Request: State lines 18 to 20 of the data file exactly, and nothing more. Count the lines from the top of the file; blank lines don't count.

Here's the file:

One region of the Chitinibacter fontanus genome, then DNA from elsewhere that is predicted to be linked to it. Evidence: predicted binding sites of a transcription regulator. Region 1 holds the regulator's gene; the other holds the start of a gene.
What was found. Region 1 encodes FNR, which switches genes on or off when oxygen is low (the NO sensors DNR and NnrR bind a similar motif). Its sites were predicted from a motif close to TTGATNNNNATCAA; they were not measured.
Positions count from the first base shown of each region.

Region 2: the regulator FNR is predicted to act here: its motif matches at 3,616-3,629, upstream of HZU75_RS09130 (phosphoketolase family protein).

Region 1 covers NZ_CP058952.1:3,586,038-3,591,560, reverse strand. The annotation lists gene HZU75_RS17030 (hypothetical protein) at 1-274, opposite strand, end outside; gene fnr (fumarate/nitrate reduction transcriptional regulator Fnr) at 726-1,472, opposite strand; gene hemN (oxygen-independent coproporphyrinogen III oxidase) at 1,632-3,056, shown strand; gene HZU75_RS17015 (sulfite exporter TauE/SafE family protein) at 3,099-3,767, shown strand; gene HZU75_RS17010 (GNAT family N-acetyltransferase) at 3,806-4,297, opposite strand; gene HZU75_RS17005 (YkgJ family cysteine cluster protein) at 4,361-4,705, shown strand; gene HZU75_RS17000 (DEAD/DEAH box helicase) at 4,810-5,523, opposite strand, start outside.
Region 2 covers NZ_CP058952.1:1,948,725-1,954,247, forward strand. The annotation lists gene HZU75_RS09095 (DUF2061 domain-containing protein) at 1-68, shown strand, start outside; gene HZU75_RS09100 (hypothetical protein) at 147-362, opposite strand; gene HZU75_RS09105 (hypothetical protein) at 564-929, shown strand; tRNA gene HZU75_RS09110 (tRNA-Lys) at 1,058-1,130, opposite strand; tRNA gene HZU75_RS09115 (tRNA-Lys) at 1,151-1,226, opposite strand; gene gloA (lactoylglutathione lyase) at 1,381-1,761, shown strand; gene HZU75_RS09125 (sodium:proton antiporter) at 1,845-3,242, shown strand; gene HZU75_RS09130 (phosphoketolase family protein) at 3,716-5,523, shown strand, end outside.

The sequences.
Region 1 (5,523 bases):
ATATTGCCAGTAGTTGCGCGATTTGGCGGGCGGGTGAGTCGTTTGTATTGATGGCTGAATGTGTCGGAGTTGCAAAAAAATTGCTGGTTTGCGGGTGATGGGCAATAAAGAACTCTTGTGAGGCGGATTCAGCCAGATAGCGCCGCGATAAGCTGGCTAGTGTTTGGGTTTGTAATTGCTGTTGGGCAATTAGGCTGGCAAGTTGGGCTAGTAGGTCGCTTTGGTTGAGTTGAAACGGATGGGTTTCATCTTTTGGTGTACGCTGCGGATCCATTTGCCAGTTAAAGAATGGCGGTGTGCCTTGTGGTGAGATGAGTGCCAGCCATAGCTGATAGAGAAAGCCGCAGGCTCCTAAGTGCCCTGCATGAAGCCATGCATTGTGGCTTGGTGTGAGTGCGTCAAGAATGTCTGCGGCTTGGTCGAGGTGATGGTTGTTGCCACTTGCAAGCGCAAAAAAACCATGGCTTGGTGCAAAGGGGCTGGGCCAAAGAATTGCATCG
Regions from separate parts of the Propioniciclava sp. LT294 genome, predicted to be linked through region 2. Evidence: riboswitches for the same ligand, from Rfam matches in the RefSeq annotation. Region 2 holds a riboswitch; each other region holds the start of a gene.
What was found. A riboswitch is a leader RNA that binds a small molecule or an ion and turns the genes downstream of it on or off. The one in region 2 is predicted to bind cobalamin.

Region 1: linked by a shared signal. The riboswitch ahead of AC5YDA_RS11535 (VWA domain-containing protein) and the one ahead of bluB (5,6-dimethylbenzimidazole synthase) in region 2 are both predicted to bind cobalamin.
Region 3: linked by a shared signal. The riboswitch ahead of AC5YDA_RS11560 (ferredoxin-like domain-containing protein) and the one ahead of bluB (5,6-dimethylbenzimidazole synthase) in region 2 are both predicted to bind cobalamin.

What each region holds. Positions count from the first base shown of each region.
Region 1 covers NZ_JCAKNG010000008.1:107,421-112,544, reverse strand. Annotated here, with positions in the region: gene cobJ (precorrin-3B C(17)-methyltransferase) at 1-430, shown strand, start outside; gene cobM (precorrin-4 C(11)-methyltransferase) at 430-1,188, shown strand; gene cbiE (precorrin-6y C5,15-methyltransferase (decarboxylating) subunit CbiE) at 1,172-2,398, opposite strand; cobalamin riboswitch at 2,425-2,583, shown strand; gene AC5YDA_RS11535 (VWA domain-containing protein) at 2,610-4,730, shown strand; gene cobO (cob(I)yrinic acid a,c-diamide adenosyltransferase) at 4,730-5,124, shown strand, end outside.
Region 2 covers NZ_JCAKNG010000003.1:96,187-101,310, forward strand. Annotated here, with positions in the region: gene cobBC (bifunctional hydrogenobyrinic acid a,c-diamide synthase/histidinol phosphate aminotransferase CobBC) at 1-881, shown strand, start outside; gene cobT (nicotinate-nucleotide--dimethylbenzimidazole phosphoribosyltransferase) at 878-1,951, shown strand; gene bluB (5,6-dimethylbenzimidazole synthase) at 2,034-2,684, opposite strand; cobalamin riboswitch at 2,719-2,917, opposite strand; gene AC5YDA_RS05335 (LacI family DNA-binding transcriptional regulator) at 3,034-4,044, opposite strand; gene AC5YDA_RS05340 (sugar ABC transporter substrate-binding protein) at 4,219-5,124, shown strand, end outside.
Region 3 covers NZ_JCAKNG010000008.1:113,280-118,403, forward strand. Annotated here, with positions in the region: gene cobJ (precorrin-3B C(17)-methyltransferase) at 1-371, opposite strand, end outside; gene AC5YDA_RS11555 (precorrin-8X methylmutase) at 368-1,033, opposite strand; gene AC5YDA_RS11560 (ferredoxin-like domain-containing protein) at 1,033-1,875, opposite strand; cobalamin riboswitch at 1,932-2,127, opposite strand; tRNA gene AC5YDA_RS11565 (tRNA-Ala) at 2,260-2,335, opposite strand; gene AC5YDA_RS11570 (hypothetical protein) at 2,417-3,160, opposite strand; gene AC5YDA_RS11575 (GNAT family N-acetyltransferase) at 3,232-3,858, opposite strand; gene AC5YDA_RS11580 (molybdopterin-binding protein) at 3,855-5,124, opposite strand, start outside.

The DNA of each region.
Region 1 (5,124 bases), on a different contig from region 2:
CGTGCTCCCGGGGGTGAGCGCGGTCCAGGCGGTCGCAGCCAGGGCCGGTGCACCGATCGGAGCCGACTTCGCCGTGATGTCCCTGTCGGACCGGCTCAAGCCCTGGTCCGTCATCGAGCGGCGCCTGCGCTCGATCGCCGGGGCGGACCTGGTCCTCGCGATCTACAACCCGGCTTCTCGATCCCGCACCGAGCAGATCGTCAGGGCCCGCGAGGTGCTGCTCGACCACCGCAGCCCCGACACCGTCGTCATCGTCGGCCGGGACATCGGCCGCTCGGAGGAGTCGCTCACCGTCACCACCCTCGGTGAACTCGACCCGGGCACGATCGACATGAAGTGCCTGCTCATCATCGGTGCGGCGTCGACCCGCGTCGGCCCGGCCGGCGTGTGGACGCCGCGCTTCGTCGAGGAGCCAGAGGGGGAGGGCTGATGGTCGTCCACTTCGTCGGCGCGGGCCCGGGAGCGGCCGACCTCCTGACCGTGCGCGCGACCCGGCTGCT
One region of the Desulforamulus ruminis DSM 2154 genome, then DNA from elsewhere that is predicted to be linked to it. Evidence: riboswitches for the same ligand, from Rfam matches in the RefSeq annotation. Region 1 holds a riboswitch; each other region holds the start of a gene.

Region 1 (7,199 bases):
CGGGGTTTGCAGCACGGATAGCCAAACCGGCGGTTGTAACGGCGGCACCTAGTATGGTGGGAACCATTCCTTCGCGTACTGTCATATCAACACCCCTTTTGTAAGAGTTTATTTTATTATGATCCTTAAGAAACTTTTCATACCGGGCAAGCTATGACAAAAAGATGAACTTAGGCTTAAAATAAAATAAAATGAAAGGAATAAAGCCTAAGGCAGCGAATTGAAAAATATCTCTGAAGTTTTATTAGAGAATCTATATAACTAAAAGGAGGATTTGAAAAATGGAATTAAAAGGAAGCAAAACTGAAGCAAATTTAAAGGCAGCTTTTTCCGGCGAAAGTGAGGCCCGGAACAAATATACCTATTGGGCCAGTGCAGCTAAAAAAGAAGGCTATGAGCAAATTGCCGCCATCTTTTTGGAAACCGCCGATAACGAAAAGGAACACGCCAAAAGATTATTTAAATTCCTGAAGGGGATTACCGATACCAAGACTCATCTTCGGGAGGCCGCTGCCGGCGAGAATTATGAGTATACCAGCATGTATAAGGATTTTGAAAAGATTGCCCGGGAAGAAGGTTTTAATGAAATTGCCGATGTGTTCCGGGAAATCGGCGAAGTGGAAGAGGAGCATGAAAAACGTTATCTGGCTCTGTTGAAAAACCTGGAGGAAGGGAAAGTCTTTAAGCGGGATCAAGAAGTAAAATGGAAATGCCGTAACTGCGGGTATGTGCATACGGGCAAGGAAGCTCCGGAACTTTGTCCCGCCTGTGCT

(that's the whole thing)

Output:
The DNA of each region.
Region 1 (5,124 bases), on a different contig from region 2:
CGTGCTCCCGGGGGTGAGCGCGGTCCAGGCGGTCGCAGCCAGGGCCGGTGCACCGATCGGAGCCGACTTCGCCGTGATGTCCCTGTCGGACCGGCTCAAGCCCTGGTCCGTCATCGAGCGGCGCCTGCGCTCGATCGCCGGGGCGGACCTGGTCCTCGCGATCTACAACCCGGCTTCTCGATCCCGCACCGAGCAGATCGTCAGGGCCCGCGAGGTGCTGCTCGACCACCGCAGCCCCGACACCGTCGTCATCGTCGGCCGGGACATCGGCCGCTCGGAGGAGTCGCTCACCGTCACCACCCTCGGTGAACTCGACCCGGGCACGATCGACATGAAGTGCCTGCTCATCATCGGTGCGGCGTCGACCCGCGTCGGCCCGGCCGGCGTGTGGACGCCGCGCTTCGTCGAGGAGCCAGAGGGGGAGGGCTGATGGTCGTCCACTTCGTCGGCGCGGGCCCGGGAGCGGCCGACCTCCTGACCGTGCGCGCGACCCGGCTGCT